Wednesday, August 14, 2019

Recent Insurance Decisions by the Supreme Court of Texas

By Chris Littell

On June 28, 2019, a divided Supreme Court of Texas issued two opinions addressing whether an insurer’s payment of an appraisal award impacts a policyholder’s contractual and extracontractual claims post-appraisal. Barbara Technologies Corp. v. State Farm Lloyds, — S.W.3d —, No. 17-0640, 2019 WL 2710089 (Tex. June 28, 2019) and Ortiz v. State Farm Lloyds, — S.W.3d —, No. 17-1048, 2019 WL 2710032 (Tex. June 28, 2019).

Barbara Technologies

In Barbara Technologies, the Supreme Court of Texas held that the timely payment of an appraisal award neither proves nor disproves liability under the Texas Prompt Payment of Claims Act (TPPCA). This is significant because, as the dissent notes, it upends years of decisions from Texas appellate courts, U.S. District Courts, and the Fifth Circuit — which all generally held that the timely payment of an appraisal award barred all claims, including TPPCA claims. The TPPCA claims are crucial because they allow a policyholder to recover penalty interest and attorney’s fees in addition to the actual claim amount.


Ortiz v. State Farm Lloyds

Ortiz continues the Barbara Technologies line of reasoning. It addresses whether a policyholder’s causes of action for breach of contract, common-law bad faith, and statutory bad faith under chapter 541 of the Texas Insurance Code survive the timely payment of an appraisal award.  After the last inspection, the insured in Ortiz filed suit against his insurer. The insurer then invoked appraisal and paid the actual cash value amount of the appraisal award less the deductible. The trial court granted, and the court of appeals affirmed, the insurer’s motion for summary judgment on all claims because the insurer timely paid the appraisal award.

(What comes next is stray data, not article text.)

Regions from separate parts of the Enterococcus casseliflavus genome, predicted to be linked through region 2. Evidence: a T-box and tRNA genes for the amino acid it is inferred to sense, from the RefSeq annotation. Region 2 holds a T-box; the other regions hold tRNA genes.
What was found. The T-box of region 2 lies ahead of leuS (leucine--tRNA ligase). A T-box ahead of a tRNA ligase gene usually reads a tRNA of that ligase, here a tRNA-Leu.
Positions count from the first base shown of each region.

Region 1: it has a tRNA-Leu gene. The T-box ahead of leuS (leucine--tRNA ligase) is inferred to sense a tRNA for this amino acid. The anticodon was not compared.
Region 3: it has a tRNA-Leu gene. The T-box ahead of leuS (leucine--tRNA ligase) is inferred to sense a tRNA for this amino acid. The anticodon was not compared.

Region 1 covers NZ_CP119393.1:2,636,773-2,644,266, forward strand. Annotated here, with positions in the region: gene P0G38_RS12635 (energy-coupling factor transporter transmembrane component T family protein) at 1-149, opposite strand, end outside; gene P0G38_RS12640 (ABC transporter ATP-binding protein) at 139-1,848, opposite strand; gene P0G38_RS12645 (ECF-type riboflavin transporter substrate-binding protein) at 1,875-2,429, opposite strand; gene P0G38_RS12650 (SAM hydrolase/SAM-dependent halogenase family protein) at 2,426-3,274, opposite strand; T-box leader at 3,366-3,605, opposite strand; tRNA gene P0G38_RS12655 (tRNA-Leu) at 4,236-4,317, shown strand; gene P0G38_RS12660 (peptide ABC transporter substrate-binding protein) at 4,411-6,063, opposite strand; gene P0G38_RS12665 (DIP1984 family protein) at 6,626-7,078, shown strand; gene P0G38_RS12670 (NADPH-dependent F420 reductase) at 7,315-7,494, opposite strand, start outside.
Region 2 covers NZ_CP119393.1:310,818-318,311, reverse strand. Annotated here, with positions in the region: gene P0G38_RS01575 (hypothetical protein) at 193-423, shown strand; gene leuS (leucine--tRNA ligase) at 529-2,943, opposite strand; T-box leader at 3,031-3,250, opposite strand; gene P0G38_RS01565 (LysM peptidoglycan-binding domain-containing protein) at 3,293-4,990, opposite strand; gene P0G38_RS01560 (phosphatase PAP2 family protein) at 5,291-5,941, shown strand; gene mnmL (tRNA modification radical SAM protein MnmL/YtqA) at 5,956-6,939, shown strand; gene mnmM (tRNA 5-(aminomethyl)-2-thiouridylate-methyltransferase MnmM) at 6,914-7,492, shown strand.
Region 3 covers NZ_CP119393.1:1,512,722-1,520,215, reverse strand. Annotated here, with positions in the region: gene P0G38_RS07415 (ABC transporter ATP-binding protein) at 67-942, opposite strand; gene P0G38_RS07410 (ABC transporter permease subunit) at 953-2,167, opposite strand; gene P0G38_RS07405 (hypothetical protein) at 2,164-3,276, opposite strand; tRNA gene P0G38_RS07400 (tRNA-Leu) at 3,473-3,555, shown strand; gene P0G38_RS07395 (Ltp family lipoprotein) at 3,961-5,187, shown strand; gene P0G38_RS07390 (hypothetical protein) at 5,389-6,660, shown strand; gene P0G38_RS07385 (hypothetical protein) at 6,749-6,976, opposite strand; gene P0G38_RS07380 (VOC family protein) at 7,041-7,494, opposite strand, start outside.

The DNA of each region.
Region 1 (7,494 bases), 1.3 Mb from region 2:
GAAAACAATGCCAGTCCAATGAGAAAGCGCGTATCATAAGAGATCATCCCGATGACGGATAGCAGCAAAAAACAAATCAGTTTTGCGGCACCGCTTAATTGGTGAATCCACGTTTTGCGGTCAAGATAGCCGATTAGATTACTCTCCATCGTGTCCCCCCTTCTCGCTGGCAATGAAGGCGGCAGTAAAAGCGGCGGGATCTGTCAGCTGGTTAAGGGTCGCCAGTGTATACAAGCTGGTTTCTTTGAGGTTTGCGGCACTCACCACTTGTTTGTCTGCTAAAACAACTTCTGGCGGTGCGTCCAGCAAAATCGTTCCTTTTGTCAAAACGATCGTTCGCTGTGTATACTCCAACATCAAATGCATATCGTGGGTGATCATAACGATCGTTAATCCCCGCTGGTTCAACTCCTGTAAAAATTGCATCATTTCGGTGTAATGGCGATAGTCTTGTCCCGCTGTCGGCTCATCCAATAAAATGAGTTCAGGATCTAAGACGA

The Texas Supreme Court found that summary judgment was properly granted as to causes of action for breach of contract, common-law bad faith, and statutory bad faith. However, the Court held that summary judgment as to the TPPCA claims could not be granted in light of its Barbara Technologies opinion. The Court held that the appraisal process is a contractual dispute resolution mechanism. Therefore, when the dispute resolution process is invoked and properly completed, no breach of contract exists because the insurer complied with its obligations by completing the appraisal process and paying the binding amount.

With respect to the common law and statutory bad faith causes of action, the Court found that both of those claims require a finding of actual damages. In that regard, the policyholder could not establish actual damages other than the loss of policy benefits. When the insurer paid the appraisal award in accordance with the appraisal provision, those damages become moot. Therefore, the insured lacked an injury independent of his alleged wrongful-denial-of-benefits claim. The Court rejected the notion that attorney’s fees and litigation costs are “actual damages” under Texas law. However, the Court remanded to the trial court for further determination of the TPPCA claims under Barbara Technologies, as those claims were not decided by the payment of the appraisal award. The insurer may still have liability for attorneys’ fees and penalty interest.


Return to list.